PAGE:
Gowan Pamplet's Photo Journal By: Steve Yang


A lead line

The lead line was used in the voyage to Jamestown and is still used today, where a piece of lead is attached to a rope with knots. This is used for measuring the depth of a particular place. You just throw the rope in to the water, than see measure the part that is wet, in this case, about 14 feet. The British introduced and used this tool.

Musket shooting

This exhibit demonstrates the power of the match lock musket. This musket was used to fight or defend from Native incursions. It can shoot to ranges up to 100 feet. It takes about two hours to learn how to fire. It takes 30 seconds to load this gun. The idea behind it is to kindle a small fire to ignite the gun powder, thus creating a small explosion in the barrel, forcing the lead bullet to exit the barrel at a high velocity (about 900 feet per second) to it's intended target.


The Whythe House is one of the 88 original buildings from the 18th century.

The Whythe House is owned by George Whythe. He was the first professor of law at the college of William and Mary. I know him because one day, I was walking along the Duke of Gloucester Road, I saw him introducing himself to the famed lawyer, George Washington. He was also the teacher of Thomas Jefferson. I would not visit him because although he freed all his enslaved persons later, he is highly respected and rich. This house also served as the headquarters for George Washington during the last major battle of the revolution, the battle of Yorktown.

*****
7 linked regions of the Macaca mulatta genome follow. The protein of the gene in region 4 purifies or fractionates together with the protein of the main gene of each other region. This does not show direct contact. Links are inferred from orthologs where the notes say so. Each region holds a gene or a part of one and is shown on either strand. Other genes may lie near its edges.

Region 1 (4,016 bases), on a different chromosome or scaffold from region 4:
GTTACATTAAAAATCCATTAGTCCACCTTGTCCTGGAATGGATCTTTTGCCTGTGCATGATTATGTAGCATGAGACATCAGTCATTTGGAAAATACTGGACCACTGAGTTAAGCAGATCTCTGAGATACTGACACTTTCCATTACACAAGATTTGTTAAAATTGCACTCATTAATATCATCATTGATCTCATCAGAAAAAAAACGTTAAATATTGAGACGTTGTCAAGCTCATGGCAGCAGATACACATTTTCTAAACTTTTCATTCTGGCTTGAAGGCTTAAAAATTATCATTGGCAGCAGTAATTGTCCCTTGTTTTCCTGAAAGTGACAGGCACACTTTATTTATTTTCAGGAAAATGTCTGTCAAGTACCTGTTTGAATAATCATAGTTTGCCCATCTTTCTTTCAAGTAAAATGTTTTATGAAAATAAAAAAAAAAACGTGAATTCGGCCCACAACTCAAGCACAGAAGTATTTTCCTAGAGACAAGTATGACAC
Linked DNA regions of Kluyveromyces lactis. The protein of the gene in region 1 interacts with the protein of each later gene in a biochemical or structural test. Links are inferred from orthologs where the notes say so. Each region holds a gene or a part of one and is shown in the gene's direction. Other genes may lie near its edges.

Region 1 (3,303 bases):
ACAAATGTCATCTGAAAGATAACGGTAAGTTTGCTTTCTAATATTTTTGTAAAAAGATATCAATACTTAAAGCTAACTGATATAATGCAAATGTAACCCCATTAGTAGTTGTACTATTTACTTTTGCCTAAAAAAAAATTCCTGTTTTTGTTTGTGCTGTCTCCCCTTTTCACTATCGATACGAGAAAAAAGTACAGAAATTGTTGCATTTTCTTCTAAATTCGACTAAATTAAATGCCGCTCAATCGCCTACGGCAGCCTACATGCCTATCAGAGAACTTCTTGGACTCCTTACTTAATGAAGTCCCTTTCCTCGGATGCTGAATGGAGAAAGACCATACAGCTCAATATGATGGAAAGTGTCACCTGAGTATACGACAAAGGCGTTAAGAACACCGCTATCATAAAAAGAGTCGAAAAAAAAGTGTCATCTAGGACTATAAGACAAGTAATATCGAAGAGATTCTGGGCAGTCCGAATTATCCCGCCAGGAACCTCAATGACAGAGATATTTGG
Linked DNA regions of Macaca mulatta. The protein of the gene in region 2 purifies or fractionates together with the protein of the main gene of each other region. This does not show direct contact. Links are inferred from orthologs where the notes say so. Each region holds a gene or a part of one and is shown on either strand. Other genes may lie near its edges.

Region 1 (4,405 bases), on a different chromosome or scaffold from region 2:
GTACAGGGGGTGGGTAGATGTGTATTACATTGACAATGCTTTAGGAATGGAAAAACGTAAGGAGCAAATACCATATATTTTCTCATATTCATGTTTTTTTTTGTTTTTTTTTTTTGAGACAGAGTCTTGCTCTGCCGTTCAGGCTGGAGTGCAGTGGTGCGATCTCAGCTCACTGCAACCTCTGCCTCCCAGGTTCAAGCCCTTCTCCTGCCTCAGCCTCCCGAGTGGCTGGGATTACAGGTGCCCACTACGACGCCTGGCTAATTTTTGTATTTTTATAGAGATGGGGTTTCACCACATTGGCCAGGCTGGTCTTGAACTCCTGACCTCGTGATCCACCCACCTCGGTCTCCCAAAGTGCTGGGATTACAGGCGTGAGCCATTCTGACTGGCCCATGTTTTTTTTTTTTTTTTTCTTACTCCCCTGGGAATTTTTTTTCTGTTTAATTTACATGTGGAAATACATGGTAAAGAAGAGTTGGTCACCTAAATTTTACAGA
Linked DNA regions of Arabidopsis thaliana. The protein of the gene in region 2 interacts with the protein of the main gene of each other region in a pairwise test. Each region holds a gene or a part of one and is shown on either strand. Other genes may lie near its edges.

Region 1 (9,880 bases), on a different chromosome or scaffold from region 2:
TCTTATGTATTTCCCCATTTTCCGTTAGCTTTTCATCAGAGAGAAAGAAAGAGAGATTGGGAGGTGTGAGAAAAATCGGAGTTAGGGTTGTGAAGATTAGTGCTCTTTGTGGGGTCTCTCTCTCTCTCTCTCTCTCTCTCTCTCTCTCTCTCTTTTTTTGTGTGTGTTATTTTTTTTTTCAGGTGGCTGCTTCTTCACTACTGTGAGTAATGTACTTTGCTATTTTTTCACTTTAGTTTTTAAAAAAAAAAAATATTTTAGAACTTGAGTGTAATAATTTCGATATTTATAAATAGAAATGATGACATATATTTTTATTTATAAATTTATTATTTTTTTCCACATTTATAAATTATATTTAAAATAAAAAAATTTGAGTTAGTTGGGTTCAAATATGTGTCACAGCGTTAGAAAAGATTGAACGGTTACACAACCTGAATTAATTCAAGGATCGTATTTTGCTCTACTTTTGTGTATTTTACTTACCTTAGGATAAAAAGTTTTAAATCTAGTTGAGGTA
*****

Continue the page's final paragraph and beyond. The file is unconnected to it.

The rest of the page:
The Kitchen is where I would spend most of my time in as a tavern worker.

This is the kitchen, and during my days as an enslaved person, I worked here a lot, as I was once a tavern worker. One night I was kept in the kitchen for the whole night, and this is my experience there. I would have spent a lot of time here, bringing the food back and forth from the bar and the kitchen.

The Whythe Dining room is my favorite room in the home.

My favorite place in this house is the dining room because there are a lot of beautiful chinas on display and furniture. It is also the meeting place of many different kinds of foods from around the world. One time, Mistress Jane Vobe took me to dinner in the Whythe this room. It was magnificent! Lighted candles shone like stars, and the aroma of food wafted into my nose.

The blacksmith is a very dirty place, but produces important items.

I remember clearly the day when some of Ms.Vobe's drunk customers at the King Arm's tavern broke some candle stands, and I had to go to the blacksmiths and place an order to repair them. When I entered the blacksmith shop, I noticed it was very dirty, with soot on the walls, and it smelled of grease. The blacksmith makes tools, weapons, home supplies, horseshoes, and nails. You would order items by coming there with an intention, either to fix or buy, then place an order. People usually come to the blacksmith if the shops don't have the item they want.

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